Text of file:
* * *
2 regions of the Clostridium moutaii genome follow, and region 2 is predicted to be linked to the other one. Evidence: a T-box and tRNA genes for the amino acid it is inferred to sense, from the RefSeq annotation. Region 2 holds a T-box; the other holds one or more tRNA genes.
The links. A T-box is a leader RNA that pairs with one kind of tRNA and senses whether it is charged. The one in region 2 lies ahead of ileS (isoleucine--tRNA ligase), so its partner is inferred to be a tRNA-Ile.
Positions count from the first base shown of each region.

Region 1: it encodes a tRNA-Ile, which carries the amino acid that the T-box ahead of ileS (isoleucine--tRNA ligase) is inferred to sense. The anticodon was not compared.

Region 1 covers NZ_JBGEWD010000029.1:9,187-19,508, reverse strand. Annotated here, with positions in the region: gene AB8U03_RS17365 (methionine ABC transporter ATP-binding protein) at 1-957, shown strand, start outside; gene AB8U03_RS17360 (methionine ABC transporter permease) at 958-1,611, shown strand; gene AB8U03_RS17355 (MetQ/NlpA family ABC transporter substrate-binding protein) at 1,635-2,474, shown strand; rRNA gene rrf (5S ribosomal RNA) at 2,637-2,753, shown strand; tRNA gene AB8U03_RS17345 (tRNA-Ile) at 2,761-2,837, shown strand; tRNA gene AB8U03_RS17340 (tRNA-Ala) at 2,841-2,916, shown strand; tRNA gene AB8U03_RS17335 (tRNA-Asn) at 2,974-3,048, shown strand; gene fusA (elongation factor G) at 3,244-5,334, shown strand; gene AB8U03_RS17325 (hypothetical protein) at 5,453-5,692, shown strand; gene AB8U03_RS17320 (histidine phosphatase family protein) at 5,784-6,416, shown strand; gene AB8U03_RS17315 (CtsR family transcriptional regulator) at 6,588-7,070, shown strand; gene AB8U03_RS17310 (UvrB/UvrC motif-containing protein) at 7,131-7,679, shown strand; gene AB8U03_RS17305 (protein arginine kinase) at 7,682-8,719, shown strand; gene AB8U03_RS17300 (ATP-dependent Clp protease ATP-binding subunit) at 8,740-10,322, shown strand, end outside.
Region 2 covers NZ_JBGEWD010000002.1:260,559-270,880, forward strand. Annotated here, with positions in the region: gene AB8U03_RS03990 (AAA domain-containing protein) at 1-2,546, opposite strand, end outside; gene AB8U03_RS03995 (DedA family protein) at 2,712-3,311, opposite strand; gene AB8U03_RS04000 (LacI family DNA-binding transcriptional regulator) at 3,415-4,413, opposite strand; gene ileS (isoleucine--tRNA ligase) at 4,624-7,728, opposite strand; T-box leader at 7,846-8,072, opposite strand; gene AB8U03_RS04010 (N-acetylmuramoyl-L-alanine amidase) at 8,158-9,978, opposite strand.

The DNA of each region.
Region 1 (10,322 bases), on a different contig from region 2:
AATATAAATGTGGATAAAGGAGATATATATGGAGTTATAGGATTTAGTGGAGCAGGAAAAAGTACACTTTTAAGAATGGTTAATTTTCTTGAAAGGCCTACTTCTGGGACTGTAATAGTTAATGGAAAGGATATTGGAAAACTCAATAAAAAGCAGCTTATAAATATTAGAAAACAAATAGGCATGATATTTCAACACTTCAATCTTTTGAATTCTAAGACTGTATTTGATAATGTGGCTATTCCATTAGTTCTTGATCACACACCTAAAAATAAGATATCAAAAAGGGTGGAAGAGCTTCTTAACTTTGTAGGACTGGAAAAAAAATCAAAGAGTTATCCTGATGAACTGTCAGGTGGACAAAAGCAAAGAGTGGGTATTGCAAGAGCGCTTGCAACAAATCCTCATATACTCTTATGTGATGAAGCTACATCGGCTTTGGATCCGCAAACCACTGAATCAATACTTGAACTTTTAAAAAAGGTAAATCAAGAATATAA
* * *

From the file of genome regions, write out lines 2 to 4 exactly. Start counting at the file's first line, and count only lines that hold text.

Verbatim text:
The links. A T-box is a leader RNA that pairs with one kind of tRNA and senses whether it is charged. The one in region 2 lies ahead of ileS (isoleucine--tRNA ligase), so its partner is inferred to be a tRNA-Ile.
Positions count from the first base shown of each region.

Region 1: it encodes a tRNA-Ile, which carries the amino acid that the T-box ahead of ileS (isoleucine--tRNA ligase) is inferred to sense. The anticodon was not compared.